.- Cardinal Jean-Louis Tauran, president of the Pontifical Council for Inter-Religious Dialogue, spoke this week about the need for a “dialogue based on charity, but without losing sight of the truth,” in Muslim-Christian relations.
The cardinal made his comments in Bordeaux, France at the first meeting of bishops and national delegations for dialogue with Islam in Europe, promoted by the Council of European Bishops’ Conferences.
Cardinal Tauran said dialogue between Muslims and Christians in Europe is “a grace for us Christians, because it forces us to go deeper in our faith, to avoid ambiguity in our dialogue, to not see the other as an opponent but as a seeker of God and of the Absolute, to bear witness that man does not live on bread alone.”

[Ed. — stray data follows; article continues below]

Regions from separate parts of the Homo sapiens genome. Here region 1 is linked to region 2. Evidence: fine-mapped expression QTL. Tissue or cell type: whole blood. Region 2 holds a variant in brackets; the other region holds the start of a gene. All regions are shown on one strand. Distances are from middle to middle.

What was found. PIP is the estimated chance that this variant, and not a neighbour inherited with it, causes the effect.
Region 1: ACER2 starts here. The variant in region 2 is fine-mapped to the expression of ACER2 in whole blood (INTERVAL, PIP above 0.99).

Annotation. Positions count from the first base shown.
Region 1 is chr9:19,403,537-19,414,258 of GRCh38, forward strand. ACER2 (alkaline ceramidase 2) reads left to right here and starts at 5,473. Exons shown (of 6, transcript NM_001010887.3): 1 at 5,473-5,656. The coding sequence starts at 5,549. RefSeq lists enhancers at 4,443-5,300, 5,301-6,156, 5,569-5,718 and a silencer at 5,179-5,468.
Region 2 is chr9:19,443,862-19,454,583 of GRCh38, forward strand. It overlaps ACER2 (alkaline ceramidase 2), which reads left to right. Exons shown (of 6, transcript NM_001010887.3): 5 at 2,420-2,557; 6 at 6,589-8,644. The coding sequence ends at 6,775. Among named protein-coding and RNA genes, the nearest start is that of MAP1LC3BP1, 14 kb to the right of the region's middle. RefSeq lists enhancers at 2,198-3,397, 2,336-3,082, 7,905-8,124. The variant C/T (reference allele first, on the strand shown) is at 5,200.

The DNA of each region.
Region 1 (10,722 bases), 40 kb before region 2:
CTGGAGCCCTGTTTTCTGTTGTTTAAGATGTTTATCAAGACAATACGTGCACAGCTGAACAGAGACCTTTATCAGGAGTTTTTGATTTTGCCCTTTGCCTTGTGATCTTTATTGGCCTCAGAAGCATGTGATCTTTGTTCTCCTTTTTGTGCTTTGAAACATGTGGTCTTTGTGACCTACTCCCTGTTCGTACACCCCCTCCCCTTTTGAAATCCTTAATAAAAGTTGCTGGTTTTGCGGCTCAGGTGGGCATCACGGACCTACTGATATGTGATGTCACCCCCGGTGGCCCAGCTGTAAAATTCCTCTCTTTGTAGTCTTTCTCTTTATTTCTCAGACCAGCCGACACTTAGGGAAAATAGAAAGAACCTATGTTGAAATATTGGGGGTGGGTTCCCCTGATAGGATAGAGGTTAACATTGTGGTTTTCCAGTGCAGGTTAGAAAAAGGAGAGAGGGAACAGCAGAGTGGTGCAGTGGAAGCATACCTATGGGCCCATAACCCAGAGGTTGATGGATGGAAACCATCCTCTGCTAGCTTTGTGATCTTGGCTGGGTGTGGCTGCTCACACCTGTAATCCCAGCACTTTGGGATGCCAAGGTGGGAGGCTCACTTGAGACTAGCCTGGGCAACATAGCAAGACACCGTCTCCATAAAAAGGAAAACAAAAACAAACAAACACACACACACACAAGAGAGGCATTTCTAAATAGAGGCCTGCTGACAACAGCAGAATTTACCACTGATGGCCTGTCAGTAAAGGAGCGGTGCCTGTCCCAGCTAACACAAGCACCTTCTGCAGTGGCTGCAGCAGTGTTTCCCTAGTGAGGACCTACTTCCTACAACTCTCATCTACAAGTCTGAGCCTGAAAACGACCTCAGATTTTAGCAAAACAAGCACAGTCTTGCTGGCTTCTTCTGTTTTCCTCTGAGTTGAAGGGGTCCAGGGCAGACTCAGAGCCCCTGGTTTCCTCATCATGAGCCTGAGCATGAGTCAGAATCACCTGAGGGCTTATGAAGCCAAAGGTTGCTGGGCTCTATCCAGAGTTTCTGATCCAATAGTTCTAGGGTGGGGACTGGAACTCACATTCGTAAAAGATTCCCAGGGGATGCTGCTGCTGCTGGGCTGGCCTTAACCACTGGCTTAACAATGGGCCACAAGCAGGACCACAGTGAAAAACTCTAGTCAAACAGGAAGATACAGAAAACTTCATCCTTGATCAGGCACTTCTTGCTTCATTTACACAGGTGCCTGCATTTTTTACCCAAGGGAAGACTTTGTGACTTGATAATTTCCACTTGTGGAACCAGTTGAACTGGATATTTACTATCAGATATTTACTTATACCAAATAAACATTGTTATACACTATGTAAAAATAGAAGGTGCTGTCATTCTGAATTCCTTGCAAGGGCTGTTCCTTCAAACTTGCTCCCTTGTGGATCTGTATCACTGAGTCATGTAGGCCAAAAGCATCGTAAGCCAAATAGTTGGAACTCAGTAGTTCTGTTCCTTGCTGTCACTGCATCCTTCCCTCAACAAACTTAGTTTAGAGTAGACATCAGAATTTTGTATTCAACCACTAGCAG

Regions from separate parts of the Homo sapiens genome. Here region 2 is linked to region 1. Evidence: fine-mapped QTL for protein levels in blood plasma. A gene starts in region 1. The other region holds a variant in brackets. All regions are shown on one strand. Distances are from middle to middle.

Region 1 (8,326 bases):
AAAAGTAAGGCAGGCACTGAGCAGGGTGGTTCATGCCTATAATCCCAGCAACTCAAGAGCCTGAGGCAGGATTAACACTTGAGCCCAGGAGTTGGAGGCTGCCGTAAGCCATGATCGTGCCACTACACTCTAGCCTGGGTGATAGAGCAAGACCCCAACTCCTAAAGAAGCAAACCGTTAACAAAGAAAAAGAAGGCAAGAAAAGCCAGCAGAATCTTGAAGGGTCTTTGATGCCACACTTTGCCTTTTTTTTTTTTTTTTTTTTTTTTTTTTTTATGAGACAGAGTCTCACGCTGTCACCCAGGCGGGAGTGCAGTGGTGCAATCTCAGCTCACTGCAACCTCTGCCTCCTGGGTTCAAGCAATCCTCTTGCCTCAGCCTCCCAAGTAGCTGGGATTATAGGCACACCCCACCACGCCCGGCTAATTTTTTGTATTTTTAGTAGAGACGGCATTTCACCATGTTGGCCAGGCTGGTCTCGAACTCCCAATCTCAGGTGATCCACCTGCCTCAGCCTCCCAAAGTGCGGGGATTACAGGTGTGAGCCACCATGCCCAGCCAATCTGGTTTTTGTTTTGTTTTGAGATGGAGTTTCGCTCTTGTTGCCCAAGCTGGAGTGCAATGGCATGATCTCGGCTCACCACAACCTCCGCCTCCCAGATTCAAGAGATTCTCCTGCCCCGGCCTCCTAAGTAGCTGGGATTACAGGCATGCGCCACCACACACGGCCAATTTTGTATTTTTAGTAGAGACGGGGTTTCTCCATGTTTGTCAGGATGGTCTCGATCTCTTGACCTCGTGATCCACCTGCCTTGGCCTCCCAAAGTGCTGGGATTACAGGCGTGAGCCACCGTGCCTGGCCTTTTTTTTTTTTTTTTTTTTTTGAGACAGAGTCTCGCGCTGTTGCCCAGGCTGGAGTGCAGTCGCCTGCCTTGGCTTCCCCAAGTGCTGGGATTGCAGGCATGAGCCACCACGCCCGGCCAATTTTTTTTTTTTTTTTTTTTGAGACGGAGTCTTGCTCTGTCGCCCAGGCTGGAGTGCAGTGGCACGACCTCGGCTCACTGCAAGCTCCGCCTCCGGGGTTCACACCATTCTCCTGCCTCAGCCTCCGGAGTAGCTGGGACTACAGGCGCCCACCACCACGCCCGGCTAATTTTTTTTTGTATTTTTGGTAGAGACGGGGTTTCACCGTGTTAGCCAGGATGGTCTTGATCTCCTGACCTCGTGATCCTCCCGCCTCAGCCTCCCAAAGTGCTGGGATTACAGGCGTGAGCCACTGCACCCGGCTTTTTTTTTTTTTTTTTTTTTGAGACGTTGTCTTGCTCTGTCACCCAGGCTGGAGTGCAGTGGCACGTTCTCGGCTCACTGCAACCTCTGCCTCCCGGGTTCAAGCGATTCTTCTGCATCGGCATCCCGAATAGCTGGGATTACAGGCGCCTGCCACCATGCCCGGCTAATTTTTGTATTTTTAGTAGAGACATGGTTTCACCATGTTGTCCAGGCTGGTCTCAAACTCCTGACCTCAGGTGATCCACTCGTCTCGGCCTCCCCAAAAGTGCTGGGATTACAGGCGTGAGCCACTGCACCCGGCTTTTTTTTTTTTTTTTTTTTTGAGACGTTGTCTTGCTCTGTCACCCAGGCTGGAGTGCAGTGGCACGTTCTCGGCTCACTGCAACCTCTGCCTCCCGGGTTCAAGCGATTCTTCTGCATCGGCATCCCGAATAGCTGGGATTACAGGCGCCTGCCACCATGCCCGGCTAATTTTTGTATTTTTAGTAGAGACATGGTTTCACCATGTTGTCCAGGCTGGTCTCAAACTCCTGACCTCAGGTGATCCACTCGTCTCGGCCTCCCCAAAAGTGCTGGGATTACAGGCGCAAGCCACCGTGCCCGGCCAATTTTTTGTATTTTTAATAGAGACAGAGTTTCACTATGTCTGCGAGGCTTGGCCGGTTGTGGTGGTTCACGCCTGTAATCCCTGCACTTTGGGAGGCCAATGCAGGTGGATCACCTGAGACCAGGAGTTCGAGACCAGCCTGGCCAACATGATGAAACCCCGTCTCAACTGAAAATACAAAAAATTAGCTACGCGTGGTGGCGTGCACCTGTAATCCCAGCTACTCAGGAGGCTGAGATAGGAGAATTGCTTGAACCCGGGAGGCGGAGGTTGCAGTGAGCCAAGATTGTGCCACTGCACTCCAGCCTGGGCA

According to L’Osservatore Romano, the president of the Pontifical Council said his dicastery “is drafting pastoral guidelines for dialogue in truth and charity,” which he hopes will be published in the coming months.
Dialogue with Muslims, who make up about three or four percent of the European population, “also gives us the chance to show our friends that we respect them, but also that we expect of them a more decisive effort above all in attaining an objective knowledge of Christianity and a respect for the freedom of knowledge and religion, as is indicated in international documents.”